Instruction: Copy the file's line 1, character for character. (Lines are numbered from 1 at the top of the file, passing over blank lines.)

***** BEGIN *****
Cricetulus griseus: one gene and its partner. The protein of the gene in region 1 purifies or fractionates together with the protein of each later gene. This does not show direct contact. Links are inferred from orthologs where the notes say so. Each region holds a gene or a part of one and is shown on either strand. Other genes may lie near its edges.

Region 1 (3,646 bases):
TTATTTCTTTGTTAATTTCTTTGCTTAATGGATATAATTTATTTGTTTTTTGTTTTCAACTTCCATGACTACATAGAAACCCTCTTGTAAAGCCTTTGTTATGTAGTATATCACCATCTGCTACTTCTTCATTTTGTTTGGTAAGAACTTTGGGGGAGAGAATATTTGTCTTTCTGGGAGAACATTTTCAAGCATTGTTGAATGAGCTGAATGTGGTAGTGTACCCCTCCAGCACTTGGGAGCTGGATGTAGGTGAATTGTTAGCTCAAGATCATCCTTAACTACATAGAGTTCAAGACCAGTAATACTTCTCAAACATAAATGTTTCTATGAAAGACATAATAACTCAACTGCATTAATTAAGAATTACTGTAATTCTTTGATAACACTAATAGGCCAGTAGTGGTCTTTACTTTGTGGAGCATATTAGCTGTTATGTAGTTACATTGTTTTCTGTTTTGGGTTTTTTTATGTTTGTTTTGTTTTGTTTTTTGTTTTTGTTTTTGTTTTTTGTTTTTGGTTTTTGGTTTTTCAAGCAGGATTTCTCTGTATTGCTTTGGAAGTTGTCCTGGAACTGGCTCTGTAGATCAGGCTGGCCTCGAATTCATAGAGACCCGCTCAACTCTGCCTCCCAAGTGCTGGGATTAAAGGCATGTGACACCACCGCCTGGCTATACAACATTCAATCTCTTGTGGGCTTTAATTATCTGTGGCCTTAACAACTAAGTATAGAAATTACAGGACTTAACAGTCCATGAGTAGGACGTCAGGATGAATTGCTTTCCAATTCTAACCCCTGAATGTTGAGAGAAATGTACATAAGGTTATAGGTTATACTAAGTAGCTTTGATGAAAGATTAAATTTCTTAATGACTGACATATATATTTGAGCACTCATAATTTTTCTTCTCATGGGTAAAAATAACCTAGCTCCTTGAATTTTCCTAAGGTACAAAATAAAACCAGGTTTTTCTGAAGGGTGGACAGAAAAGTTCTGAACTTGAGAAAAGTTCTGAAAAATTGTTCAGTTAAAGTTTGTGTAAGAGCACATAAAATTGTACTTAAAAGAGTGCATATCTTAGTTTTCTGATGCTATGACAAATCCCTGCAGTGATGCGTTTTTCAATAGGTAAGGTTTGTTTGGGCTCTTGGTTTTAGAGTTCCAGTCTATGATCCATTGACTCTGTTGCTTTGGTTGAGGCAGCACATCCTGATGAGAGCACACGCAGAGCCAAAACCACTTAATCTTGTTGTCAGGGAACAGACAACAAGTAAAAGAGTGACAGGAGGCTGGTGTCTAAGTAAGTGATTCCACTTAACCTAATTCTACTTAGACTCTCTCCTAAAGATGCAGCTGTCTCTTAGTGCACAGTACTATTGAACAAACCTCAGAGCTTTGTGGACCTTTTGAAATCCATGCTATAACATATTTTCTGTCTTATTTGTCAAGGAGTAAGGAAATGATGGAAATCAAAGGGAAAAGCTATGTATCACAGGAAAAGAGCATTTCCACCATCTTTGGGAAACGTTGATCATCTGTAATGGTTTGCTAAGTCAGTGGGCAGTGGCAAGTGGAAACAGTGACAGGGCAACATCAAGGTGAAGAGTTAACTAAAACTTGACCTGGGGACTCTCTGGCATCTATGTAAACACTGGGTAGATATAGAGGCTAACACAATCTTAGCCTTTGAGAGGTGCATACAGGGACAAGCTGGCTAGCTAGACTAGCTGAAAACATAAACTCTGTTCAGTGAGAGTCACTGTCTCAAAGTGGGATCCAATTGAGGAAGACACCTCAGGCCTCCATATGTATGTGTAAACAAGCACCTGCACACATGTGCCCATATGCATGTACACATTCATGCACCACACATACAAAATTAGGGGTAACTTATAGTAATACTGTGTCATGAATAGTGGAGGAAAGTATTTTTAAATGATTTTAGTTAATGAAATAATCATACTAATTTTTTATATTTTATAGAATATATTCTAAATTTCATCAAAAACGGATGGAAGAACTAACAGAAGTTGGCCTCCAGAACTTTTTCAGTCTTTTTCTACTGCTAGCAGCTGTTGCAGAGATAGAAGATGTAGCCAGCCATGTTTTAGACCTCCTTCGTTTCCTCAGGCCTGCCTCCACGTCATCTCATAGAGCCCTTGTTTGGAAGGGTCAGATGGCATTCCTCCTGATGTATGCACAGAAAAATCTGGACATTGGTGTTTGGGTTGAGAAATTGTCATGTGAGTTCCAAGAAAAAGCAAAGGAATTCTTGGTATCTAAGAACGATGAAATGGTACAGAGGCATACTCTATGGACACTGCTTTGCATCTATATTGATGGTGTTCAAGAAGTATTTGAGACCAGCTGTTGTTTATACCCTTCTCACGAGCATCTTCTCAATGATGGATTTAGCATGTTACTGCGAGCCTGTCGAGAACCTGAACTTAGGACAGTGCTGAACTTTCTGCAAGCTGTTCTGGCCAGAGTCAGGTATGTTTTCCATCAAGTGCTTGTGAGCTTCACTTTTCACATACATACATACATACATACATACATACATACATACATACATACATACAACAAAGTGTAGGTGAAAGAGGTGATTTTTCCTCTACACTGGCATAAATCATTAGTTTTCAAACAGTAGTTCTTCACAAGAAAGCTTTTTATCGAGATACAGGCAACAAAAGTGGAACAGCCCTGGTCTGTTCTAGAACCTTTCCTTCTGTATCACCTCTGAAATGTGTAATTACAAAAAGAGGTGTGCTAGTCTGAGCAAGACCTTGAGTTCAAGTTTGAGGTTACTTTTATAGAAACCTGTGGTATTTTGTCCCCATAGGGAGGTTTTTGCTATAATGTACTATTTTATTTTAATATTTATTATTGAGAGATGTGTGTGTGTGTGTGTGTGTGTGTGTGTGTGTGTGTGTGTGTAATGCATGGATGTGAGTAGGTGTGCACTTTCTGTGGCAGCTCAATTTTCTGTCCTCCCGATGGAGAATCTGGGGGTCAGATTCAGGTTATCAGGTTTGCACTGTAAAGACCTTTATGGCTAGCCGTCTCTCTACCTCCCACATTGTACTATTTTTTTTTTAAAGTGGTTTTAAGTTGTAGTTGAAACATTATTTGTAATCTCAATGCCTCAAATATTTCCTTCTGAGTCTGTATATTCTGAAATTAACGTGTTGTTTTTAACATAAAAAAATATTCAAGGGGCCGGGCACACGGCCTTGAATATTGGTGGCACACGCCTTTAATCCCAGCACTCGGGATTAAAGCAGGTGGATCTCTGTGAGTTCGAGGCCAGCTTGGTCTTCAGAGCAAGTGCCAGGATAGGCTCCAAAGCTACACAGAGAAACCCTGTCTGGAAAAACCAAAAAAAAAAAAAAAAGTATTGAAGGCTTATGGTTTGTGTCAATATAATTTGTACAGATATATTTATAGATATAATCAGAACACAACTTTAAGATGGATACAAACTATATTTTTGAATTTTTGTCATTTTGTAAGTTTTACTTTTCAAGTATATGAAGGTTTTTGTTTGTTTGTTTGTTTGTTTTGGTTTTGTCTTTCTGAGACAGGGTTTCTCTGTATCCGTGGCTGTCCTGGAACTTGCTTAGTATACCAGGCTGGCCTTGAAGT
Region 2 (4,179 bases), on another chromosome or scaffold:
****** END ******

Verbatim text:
Cricetulus griseus: one gene and its partner. The protein of the gene in region 1 purifies or fractionates together with the protein of each later gene. This does not show direct contact. Links are inferred from orthologs where the notes say so. Each region holds a gene or a part of one and is shown on either strand. Other genes may lie near its edges.